…I believe that, in this period of development of the film, it is better not to tie the film-maker beforehand to false, anti-filmic regulations, but to give him working field, where he can find the better, more tied filmic rhythm by his filmic talent.
And this field is unfortunately called documentary film. The documentary film has to be regarded as a category of films that is closer to cinema newsreels, reports, and cultural films than to acted films. Not a series of ideas from the outside, but the objects themselves indicate their sequence in place and time. The filmic form originates in the relation of the recorded images to each other - only those images that are true and direct are eligible to be called documents. In the documentary film, the film-maker is forced to be honest and open towards his objects. Only then he will find the right cinematographic design. And with this power, the documentary film should show the acted film of the future new ways - and so real film drama will be discovered.” — Joris Ivens, “The Artistic Power of the Documentary Film,” 1932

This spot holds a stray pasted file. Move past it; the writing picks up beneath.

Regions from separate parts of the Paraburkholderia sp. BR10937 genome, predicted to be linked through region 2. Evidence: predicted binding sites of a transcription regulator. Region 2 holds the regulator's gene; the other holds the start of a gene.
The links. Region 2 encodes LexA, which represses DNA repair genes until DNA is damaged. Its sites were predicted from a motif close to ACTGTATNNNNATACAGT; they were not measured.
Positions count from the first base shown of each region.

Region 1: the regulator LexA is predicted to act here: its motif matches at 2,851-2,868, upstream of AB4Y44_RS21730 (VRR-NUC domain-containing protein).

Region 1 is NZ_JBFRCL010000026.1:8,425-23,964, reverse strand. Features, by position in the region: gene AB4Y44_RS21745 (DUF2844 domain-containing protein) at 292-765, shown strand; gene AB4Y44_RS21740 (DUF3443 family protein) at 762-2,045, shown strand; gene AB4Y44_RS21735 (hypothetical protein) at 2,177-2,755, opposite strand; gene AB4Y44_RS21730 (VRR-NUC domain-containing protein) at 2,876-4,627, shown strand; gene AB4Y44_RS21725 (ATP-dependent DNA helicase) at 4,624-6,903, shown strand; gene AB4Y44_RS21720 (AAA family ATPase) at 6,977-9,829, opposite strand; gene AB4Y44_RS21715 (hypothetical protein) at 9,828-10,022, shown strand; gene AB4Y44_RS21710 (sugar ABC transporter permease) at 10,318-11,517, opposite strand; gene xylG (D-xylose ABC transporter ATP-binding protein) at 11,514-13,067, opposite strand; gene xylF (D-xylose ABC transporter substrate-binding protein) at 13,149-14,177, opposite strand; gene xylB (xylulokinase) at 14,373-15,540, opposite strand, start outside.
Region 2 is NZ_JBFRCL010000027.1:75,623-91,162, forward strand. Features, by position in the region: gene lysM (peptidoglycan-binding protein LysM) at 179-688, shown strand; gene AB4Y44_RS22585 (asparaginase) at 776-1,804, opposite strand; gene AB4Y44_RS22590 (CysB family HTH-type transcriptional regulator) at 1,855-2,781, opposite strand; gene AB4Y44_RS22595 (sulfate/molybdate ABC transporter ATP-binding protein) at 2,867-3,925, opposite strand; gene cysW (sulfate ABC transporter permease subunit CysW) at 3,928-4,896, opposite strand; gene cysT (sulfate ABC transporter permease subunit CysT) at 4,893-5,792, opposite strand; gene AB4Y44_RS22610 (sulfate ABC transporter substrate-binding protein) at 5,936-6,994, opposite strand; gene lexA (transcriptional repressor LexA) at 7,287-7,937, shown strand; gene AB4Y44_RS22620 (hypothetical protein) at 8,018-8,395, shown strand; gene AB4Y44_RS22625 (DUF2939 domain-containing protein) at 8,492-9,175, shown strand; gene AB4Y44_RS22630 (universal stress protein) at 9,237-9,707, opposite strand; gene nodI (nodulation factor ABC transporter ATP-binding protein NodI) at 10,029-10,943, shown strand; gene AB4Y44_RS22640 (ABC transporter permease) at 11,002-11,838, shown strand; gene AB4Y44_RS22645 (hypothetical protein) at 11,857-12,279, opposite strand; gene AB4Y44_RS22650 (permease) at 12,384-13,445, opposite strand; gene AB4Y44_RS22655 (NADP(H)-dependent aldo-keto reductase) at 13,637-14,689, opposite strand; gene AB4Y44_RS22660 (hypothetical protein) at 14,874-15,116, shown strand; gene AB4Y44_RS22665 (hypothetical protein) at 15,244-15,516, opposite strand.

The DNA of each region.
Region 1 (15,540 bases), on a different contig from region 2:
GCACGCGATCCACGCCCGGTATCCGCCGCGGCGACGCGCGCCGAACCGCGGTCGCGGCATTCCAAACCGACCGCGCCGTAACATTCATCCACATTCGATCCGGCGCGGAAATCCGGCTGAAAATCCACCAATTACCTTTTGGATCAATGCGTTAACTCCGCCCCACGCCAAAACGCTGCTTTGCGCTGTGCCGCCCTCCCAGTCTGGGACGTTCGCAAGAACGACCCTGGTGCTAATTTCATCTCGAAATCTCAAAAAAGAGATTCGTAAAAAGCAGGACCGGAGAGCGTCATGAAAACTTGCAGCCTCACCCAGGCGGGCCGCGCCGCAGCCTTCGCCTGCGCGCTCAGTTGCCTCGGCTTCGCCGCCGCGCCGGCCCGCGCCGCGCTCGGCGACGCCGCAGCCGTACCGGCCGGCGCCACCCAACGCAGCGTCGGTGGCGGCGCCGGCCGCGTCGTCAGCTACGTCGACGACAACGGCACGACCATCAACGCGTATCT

“Consider, for example, One Second in Montreal, a work which [Snow] has described as an attempt to construct a purely temporal structure. It is one of the less frequently screened and appreciated works and one of the finest and most arresting. It offers a filmic projection of a serially composed succession of still photographs of squares and parks in Montreal (possible sites for a monument), seen “under snow”—the sort of small, assertive pun in which this artist delights. The images succeed one another in series of expanding and contracting length. The main compositional parameter is that of duration and the work offers, consequently, with unadorned intensity, the tension inhering between still photograph and filmic image. Or rather, it forces the question: why present still photographs in filmed succession rather than through slide projection? Reply: the temporality which circulates through the optical flicker of projected film joins to the rhythm of images in static succession the pulse of an ostinato. This is, then—not unexpectedly—the most musical of a musician’s visual constructions. And if one reflects upon the nature and condition of the continuity-in-stasis given each still image projected at twenty-four frames per second, one sees, as well, that they compose, in a sense that is both strictly and paradoxically Framptonian, that cinematic entity, a “movie.”” — Annette Michelson, “About Snow,” October, Vol. 8, Spring, 1979